The ball-receiving insert 42 is made of a material that is resistant to wear and corrosion in order to resist deterioration by slurry that leaks into the carrier. Suitable materials for the ball-receiving insert include silicon nitride (SiN), hardened steel (such as 17-4PH steel), Cronidur 30™ (an alloy of C (0.3), Cr (15), Mo (0.98), N (0.4), Si (1), Mu (1) and Fe (81.32)) and X.D15N.W™ (an alloy of C (0.42), Cr (16), Mo (1.8), V (.35), N (0.2) and Fe (81.23)). Similarly, the load ball and ball transfer unit also comprise materials that are highly resistant to wear and to slurry. Suitable materials include Cronidur 30™, X.D15N.W™, 17-4PH steel, SiN and other highly durable materials. Cronidur 30™, X.D15N.W™, 17-4PH steel and SiN are available from vendors such as SKF, Ferrolegeringar AG Zurich and Balden. cronidur 30™ is a martensitic through-hardened steel that can also be induction case hardened. Suitable ball transfer units may be purchased from vendors such as Alwayse UK or SKF. Tests were conducted on many different materials for the ball transfer units and ballreceiving inserts, and most materials did not have the durability required to resist the corrosion and physical wear that occurs over the expected life of a wafer carrier. Thus, the preferred embodiments use these materials.
In addition to the pivot mechanism, the wafer carrier may be provided with a housing ring 94. Tubes may be provided to transfer fluids or a vacuum to various parts of the wafer carrier. The housing upper plate and upper ring may be secured to each other with bolts, screws or other fasteners 119. The lower ring is similarly mounted on the pressure plate. The housing upper plate attaches to the pressure plate via lifting posts 120 disposed through the housing ring. The lifting post is a stainless steel bolt having a polyurethane covering. Three lifting posts secure the housing ring to the pressure plate, though more or less lifting posts may be used. Each lifting post is disposed in a post-hole 121 in the pressure plate, though the lifting post is allowed to move up and down slightly within the post-hole so that the pressure plate can pivot or wobble with respect to the upper plate. A flange 122 may be placed on the lifting post to limit the movement of the lifting post within the post-hole. The total pivoting motion of the lower plate is limited by the lifting post and by the distance (represented by arrows 123) between the pressure plate and the housing ring. In the wafer carriers illustrated above, the pressure plate can pivot or wobble about five degrees around the pivot point.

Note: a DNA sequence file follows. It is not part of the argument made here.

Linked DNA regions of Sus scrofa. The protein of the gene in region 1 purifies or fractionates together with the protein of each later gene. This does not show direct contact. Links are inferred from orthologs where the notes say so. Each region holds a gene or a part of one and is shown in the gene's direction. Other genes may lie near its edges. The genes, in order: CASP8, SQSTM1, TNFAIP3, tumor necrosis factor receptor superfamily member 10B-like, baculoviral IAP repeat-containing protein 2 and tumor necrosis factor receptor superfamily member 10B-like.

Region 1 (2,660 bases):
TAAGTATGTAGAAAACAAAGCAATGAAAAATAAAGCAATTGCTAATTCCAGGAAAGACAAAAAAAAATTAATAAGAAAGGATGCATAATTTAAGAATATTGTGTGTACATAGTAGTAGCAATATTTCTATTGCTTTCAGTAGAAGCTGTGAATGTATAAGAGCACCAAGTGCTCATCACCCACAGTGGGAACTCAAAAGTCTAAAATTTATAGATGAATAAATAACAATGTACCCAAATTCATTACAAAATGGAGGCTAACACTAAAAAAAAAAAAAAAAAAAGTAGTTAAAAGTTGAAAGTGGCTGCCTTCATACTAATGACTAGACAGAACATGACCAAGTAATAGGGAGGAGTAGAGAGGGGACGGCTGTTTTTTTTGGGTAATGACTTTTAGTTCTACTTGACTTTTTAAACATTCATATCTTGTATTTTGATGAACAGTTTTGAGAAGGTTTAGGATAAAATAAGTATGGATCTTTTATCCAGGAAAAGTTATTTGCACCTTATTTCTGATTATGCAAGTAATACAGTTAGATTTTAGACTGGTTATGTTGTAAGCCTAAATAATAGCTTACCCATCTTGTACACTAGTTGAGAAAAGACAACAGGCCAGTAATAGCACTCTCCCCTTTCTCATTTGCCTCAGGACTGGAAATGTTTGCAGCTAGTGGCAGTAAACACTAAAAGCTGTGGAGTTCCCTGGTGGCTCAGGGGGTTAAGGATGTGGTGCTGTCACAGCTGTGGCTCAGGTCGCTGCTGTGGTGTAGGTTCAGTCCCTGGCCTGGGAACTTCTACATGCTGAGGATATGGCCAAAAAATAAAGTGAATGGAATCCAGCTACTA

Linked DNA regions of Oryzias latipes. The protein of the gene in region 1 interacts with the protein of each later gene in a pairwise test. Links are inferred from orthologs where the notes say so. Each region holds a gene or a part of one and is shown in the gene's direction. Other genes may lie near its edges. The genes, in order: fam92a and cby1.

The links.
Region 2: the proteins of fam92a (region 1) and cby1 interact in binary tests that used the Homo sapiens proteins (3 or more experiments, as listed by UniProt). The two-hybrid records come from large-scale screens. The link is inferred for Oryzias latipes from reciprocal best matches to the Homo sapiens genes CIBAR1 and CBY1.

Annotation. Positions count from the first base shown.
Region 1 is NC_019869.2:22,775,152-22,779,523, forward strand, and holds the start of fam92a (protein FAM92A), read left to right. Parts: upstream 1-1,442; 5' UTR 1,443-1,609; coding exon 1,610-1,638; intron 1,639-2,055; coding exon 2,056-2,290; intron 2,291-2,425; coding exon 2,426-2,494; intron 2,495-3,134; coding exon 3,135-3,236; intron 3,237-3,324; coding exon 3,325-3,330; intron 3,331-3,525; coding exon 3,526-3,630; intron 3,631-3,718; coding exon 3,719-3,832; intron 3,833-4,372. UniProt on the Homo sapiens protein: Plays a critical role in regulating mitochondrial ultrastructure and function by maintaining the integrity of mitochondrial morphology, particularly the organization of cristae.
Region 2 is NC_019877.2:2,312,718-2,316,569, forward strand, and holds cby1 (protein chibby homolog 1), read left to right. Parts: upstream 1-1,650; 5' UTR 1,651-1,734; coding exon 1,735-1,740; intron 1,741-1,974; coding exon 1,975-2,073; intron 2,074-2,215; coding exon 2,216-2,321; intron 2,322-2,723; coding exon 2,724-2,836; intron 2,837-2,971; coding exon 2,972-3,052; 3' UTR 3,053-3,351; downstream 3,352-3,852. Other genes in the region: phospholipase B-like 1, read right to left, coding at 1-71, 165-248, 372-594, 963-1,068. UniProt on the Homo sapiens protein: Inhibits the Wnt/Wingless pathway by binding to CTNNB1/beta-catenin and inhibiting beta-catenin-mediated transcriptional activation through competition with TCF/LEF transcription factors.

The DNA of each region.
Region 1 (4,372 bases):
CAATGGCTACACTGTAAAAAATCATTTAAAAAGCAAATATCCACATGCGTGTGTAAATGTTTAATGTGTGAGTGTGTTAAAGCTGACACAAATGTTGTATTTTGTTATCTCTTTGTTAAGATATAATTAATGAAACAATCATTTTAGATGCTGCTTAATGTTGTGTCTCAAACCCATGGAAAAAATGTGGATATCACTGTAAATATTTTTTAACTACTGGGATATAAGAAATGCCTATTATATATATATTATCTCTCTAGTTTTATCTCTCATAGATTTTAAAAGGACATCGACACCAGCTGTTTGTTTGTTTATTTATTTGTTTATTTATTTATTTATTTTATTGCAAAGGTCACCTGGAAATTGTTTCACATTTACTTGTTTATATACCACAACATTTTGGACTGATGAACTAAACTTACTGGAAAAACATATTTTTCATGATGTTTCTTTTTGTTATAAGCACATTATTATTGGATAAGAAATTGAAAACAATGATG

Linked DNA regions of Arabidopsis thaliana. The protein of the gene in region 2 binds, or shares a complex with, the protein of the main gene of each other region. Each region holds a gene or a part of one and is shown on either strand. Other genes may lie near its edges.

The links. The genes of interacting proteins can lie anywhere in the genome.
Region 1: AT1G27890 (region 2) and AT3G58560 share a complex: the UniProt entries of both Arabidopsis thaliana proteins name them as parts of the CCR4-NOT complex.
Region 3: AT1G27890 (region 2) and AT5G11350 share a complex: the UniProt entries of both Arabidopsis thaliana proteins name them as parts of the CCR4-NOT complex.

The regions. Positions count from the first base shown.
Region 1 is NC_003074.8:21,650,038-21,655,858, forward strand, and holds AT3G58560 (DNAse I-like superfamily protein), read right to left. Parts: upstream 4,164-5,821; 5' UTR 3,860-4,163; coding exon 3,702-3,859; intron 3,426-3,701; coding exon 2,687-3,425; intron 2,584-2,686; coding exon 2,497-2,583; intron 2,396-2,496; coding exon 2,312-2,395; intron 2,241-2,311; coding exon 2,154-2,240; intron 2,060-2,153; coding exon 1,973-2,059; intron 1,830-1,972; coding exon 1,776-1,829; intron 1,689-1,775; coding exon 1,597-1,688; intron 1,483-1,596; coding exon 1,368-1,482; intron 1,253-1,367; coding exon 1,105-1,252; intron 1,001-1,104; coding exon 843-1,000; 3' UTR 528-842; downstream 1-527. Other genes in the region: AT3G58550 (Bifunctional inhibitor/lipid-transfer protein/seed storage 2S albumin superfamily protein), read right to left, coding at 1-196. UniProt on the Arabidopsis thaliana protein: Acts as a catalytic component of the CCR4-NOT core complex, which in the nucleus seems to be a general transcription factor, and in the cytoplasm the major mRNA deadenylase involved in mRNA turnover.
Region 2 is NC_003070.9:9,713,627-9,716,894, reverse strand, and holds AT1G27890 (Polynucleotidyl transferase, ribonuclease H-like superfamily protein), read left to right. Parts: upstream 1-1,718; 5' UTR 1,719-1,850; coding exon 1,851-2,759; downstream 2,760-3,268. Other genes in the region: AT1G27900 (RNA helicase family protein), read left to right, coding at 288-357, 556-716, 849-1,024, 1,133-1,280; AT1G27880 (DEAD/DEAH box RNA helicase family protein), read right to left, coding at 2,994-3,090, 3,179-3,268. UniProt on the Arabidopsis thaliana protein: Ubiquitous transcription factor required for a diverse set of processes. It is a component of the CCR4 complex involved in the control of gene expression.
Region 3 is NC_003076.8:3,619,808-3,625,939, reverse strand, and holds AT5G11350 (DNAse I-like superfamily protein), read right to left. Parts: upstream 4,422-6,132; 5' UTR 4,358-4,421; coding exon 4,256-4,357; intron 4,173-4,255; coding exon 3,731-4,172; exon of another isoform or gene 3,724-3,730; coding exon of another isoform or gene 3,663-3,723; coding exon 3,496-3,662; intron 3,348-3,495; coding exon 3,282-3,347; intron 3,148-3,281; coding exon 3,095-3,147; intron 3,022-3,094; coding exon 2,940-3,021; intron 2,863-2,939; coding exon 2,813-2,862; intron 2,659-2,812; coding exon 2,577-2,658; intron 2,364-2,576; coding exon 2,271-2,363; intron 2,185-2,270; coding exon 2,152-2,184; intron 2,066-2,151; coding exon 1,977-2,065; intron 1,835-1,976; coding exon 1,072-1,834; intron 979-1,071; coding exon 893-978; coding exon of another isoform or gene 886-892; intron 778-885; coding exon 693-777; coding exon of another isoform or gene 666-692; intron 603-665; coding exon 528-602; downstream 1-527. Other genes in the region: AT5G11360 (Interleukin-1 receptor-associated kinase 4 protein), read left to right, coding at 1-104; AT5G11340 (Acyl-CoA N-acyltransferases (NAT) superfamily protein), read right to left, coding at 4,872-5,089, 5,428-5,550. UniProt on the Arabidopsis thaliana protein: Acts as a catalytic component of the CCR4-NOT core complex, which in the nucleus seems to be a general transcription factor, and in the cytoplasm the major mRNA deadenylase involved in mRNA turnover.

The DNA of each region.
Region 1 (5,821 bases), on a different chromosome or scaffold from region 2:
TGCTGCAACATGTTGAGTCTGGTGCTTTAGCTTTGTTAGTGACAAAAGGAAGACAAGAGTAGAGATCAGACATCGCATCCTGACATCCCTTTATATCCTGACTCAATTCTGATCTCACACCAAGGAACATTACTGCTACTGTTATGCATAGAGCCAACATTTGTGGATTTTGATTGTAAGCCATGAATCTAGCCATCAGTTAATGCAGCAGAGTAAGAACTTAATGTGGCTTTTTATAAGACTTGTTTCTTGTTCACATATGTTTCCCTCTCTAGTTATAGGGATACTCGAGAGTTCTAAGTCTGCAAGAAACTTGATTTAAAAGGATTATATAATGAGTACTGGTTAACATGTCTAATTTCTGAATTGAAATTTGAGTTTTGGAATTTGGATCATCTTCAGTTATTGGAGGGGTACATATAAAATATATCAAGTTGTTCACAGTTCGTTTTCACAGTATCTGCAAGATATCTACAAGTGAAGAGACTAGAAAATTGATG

A means for securing the wafer 3 to the carrier is also provided. The means for securing the wafer to the wafer carrier may comprise a vacuum supplied through channels 124 in the pressure plate 30, a vacuum supplied to a membrane disposed between the pressure plate and the wafer, a retaining ring 125, a combination of these elements or any other suitable means for holding a wafer during polishing.
The wafer carrier is also provided with a plastic housing ring 94, tubes, tube mounts 131 and a means for securing the wafer to the wafer carrier. The housing ring is secured to the housing upper plate via stainless steel bolts or screws 133. The housing ring is secured to the pressure plate via polyurethane-covered stainless steel lifting posts 120. A stainless steel wafer mounting plate 95 is fixed to the pressure plate 30. Holding pins 137 hold the retaining ring 125 to the wafer mounting plate. An insert is disposed against the wafer mounting plate and is held by the retaining ring. The insert is provided with holes in order to communicate a vacuum from the pressure plate, through the wafer mounting plate, through the insert and to a wafer. During use, the backside of the wafer is disposed against the insert.